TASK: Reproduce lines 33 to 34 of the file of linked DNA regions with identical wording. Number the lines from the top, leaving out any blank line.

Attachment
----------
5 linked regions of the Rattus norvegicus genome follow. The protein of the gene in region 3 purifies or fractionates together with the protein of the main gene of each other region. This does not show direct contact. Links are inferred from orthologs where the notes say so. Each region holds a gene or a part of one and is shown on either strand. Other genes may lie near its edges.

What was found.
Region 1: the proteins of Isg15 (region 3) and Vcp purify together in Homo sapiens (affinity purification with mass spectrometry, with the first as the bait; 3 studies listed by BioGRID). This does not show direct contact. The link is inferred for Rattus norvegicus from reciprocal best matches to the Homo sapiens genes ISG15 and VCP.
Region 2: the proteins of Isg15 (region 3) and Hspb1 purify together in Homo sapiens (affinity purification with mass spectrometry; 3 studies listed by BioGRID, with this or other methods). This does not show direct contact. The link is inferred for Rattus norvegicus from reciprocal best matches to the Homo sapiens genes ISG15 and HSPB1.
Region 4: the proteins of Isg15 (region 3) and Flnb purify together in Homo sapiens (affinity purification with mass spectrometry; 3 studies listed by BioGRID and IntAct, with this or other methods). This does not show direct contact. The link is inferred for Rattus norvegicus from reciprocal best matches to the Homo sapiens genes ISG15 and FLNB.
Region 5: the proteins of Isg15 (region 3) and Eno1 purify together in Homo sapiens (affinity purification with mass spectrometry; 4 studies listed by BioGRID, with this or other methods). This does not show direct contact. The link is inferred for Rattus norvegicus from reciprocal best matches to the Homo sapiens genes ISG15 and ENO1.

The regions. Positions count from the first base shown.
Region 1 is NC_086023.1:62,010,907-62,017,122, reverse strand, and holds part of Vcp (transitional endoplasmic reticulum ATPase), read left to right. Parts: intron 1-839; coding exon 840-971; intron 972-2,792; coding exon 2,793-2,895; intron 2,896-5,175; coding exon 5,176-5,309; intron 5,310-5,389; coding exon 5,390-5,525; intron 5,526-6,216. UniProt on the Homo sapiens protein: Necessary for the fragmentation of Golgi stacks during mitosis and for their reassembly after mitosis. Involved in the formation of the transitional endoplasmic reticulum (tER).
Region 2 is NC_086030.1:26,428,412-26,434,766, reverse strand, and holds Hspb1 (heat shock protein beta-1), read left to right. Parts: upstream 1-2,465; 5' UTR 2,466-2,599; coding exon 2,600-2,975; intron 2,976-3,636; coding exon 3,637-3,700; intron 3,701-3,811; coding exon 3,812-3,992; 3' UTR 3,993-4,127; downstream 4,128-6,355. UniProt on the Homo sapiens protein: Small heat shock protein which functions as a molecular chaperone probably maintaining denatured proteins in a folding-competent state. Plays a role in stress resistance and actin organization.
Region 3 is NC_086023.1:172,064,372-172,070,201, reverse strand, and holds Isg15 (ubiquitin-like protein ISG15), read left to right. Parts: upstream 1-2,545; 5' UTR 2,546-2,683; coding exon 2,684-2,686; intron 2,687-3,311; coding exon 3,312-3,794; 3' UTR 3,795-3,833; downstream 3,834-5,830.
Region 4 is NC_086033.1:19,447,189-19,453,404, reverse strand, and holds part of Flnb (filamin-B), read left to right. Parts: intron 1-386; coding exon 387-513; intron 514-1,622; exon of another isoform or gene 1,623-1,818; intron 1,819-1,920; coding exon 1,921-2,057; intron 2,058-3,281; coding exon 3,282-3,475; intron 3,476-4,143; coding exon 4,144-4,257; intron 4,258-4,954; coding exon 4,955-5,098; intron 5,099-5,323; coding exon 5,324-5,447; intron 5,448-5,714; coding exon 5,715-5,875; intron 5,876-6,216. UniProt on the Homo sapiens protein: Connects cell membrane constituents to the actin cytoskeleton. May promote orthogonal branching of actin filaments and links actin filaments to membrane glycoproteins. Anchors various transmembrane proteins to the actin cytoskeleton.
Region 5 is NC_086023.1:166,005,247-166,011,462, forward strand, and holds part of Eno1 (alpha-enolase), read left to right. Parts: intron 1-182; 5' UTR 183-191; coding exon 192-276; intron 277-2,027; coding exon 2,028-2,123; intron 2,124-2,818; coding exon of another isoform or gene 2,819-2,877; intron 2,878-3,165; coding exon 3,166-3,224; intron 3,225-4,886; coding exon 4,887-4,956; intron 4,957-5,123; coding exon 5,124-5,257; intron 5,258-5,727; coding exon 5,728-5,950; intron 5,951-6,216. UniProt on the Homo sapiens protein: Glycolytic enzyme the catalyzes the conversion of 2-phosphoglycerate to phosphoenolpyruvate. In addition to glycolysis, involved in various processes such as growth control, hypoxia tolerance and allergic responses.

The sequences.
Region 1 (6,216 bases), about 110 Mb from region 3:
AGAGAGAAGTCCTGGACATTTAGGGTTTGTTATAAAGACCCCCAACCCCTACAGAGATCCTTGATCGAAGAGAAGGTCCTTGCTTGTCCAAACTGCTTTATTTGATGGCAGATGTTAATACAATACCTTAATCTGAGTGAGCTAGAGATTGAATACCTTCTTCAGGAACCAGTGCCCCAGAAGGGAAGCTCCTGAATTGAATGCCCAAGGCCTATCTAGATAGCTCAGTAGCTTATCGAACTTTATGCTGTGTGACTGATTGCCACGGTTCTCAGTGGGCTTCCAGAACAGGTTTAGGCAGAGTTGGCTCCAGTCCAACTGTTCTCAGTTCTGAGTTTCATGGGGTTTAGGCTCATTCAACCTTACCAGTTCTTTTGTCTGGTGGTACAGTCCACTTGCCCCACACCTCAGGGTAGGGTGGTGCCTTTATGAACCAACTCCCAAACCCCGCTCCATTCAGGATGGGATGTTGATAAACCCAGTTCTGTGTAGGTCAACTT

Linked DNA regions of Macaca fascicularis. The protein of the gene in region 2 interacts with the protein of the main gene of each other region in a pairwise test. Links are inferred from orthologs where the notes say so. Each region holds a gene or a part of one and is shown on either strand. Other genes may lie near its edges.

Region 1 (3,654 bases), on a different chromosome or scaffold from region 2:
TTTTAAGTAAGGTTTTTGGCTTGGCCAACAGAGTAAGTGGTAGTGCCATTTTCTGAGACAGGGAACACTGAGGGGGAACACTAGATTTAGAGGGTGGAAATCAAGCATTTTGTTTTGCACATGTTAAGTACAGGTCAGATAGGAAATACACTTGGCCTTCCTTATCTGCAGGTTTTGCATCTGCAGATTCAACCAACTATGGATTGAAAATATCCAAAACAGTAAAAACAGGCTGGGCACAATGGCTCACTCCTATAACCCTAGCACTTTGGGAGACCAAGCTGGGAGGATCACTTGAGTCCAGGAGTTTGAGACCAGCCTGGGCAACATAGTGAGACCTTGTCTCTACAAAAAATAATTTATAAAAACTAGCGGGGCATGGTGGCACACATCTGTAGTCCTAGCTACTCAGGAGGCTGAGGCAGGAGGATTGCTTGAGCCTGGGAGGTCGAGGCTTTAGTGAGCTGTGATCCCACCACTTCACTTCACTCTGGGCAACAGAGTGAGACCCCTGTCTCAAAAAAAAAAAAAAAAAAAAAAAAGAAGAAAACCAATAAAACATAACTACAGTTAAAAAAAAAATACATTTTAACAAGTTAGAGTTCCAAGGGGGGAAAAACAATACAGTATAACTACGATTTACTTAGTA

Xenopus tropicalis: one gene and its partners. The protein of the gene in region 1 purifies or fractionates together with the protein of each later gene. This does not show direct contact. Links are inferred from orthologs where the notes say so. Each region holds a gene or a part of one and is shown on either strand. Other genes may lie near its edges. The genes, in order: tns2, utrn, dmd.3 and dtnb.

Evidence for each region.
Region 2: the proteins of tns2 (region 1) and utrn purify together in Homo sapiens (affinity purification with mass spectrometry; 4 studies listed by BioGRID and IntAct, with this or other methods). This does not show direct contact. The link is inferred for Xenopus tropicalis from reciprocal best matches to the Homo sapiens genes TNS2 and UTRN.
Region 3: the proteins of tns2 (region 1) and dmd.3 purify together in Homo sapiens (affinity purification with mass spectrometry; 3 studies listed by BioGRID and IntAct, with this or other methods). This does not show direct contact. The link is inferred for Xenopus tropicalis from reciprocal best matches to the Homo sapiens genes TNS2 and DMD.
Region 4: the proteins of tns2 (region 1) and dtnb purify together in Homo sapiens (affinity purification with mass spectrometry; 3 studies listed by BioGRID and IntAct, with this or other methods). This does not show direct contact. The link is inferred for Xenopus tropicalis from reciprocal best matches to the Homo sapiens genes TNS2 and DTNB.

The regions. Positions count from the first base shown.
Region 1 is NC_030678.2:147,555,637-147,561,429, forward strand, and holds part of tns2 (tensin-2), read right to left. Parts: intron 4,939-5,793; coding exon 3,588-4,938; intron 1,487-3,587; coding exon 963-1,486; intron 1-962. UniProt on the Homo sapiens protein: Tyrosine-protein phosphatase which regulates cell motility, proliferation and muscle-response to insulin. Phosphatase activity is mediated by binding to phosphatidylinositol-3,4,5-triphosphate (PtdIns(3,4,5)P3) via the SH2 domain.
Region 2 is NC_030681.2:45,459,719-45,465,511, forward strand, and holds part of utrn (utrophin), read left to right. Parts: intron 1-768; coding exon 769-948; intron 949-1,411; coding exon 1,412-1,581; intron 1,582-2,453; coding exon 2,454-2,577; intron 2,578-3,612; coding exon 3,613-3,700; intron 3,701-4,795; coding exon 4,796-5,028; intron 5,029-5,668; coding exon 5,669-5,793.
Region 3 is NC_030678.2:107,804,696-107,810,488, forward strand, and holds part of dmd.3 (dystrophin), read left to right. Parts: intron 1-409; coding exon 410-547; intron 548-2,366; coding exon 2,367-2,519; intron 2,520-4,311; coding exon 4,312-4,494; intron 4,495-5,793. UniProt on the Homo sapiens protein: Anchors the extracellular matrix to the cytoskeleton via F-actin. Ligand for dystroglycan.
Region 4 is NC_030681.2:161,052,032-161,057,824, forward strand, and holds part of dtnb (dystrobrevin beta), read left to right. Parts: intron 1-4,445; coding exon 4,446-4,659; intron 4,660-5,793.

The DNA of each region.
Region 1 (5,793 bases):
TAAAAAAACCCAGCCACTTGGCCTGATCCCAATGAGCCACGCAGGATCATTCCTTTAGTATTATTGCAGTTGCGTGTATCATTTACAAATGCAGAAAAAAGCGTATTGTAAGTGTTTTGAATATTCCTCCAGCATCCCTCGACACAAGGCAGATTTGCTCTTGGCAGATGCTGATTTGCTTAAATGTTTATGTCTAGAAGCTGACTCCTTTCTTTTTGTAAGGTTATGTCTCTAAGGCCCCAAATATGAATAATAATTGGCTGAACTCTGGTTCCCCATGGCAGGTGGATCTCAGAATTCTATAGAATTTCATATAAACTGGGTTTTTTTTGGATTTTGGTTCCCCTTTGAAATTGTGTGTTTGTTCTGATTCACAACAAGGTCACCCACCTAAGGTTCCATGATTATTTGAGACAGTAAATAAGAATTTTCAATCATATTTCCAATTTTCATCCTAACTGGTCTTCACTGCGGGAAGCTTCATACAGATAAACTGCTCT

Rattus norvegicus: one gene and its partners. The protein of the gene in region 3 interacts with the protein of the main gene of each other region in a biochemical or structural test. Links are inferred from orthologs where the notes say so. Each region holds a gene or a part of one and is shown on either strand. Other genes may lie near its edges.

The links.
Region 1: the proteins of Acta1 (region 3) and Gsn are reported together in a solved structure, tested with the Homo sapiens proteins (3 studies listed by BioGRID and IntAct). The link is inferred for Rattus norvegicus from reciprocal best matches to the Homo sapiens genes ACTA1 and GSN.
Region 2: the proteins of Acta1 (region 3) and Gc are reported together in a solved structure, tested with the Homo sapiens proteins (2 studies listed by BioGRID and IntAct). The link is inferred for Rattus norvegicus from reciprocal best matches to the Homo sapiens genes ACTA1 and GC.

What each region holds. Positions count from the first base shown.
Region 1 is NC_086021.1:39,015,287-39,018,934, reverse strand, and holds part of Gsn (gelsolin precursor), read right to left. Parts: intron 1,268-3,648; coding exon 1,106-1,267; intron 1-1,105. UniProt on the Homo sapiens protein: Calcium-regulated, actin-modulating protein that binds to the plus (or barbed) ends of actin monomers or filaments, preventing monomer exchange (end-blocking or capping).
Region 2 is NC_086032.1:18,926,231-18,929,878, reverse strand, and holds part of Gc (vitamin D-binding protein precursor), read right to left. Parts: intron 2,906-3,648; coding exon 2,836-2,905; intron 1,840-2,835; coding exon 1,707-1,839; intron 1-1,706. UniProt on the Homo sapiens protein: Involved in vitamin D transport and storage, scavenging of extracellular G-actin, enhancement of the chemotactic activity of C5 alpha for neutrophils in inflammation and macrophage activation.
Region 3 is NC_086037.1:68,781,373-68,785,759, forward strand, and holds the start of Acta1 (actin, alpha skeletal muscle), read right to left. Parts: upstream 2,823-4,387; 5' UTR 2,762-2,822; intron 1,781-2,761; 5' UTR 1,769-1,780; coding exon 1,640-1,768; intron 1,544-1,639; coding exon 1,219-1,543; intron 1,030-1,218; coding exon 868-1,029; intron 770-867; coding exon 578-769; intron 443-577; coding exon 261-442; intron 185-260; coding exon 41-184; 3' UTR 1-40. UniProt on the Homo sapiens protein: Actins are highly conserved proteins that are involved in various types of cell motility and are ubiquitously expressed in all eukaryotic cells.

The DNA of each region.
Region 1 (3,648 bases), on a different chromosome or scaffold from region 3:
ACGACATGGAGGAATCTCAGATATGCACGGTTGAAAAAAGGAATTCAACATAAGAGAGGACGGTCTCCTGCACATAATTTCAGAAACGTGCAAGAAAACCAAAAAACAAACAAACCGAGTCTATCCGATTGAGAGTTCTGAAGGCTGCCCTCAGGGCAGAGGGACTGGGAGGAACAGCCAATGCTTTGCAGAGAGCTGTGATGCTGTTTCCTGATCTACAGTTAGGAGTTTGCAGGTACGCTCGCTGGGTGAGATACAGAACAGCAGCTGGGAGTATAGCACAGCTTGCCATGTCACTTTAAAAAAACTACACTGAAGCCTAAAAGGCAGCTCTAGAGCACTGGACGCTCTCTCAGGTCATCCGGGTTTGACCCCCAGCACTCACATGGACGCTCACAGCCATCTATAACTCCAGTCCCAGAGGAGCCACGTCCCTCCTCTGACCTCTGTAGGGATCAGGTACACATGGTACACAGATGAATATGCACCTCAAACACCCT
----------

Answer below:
The links.
Region 1: the proteins of Acta1 (region 3) and Gsn are reported together in a solved structure, tested with the Homo sapiens proteins (3 studies listed by BioGRID and IntAct). The link is inferred for Rattus norvegicus from reciprocal best matches to the Homo sapiens genes ACTA1 and GSN.